"I think," said a stout gentleman behind, who wore upon his countenance the very sweetest and most infantile smile that Eustace had ever seen, breaking in rather hastily, as though he were afraid that his learned leader was showing too much of his hand-" I think that the case is one that, looked at from either point of view, will bear settlement better than fightingeh, Fiddlestick! But, then, I'm a man of peace," and again he smiled most seductively at James.

"What are your terms?" asked James.

The eminent counsel on the front bench turned round and stuck their wigs together like a lot of white-headed crows over a bone, and the slightly less eminent but still highly distinguished juniors on the second bench craned forward to listen.

"They are going to settle it," Eustace heard the barrister who was reporting for the Times say to his long assistant.

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They always do settle every case of public interest," grunted the long man in answer; "we sha'n't see Miss Smithers's shoulders now. Well, I shall get an introduction to her, and ask her to show them to me. I take a great interest in tattooing."

Meanwhile, Fiddlestick, Q.C., had been writing something on a strip of paper, which he handed to his leader, the attorney-general (who, Mr. James Short saw with respectful admiration, had five hundred guineas marked upon his brief). He nodded carelessly, and passed it on to his junior, who gave it in turn to the. solicitor-general and Playford, Q.C. When it had gone the rounds, Mr. News took it and showed it to his two privileged clients, Messrs. Addison and Roscoe. Addison was a choleric-looking, fat-faced man. Roscoe was sallow, and had a thin, straggly black beard. When they looked at it, Addison groaned fiercely as a wounded bull and Roscoe sighed, and that sigh and groan told Augusta-who, womanlike, had all her wits about her, and was watching every act of the drama— more than it was meant to do. It told her that these gentlemen were doing something that they did not like, and doing it because they evidently believed that they had no other course open to them. Then Mr. News gave the paper to Mr. John Short, who glanced at it and handed it on to his brother, and Eustace read it over his shoulder. It was very short, and ran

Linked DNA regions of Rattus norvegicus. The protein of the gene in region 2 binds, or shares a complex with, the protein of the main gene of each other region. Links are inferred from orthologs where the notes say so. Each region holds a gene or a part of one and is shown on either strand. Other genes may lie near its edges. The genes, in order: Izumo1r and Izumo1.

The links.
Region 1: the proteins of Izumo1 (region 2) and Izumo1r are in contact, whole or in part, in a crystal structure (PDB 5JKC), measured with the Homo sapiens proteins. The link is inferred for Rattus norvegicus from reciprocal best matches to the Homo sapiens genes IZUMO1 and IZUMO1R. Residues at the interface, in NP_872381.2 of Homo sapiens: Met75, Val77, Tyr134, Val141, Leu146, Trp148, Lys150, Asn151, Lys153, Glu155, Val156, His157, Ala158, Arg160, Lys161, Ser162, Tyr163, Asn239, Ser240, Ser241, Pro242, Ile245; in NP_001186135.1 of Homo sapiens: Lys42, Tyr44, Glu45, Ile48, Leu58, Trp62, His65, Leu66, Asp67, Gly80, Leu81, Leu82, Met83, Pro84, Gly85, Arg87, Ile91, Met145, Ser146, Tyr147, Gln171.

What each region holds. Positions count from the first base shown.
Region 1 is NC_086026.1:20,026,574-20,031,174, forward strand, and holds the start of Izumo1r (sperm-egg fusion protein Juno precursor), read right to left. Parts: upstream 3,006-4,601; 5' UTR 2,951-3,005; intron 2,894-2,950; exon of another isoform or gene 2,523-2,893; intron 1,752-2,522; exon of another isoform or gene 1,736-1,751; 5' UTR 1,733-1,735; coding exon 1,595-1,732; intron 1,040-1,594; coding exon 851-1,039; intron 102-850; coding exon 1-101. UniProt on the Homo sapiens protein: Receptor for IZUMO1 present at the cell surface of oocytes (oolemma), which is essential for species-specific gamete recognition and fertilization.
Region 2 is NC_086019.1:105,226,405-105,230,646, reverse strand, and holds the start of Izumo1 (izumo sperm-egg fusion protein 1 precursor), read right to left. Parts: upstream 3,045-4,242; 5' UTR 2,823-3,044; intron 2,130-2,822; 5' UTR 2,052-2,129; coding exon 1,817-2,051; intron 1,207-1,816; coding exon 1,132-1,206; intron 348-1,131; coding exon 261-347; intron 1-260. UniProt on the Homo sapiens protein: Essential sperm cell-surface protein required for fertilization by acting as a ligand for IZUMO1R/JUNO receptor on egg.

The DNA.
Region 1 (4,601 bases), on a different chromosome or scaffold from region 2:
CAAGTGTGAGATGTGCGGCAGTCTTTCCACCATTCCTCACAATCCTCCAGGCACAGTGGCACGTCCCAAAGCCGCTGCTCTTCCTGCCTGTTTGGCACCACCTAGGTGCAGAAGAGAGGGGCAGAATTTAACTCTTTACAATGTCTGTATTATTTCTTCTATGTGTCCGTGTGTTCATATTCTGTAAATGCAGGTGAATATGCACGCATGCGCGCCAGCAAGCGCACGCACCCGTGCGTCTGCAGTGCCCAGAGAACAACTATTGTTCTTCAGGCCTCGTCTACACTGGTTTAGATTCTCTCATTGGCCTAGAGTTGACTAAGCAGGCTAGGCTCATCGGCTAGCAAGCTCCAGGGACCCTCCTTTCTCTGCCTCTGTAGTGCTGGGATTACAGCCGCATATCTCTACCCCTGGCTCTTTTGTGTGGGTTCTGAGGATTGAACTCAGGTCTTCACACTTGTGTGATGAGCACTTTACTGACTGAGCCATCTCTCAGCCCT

thus: "Terms offered: Half the property, and defendants pay all costs."

"Well, Short," said Eustace, "what do you say?— shall we take it?"

James removed his wig, and thoughtfully rubbed his bald head. "It is a very difficult position to be put in," he said. "Of course a million is a large sum of money; but there are two at stake. My own view is that we had better fight the case out; though, of course, this is a certainty, and the result of the case is not."

"I am inclined to settle," said Eustace; "not because of the case, for I believe in it, but because of Augusta of Miss Smithers: you see she will have to show that tattooing again, and that sort of thing is very unpleasant for a lady.”

"Oh, as to that," said James, loftily, "at present she must remember that she is not a lady, but a legal document. However, let us ask her."

"Now, Augusta, what shall we do?" said Eustace when he had explained the offer; "you see, if we take the offer you will be spared a very disagreeable time. You must make up your mind quick, for the judge will be here in a minute."

"Oh, never mind me," said Augusta, quickly; "I am used to disagreeables. No, I shall fight. I tell you they are afraid of you. I can see it in the face of that horrid Mr. Addison. Just now he positively glared at me and ground his teeth, and he would not do that if he thought he was going to win. No, dear; I shall fight it out now."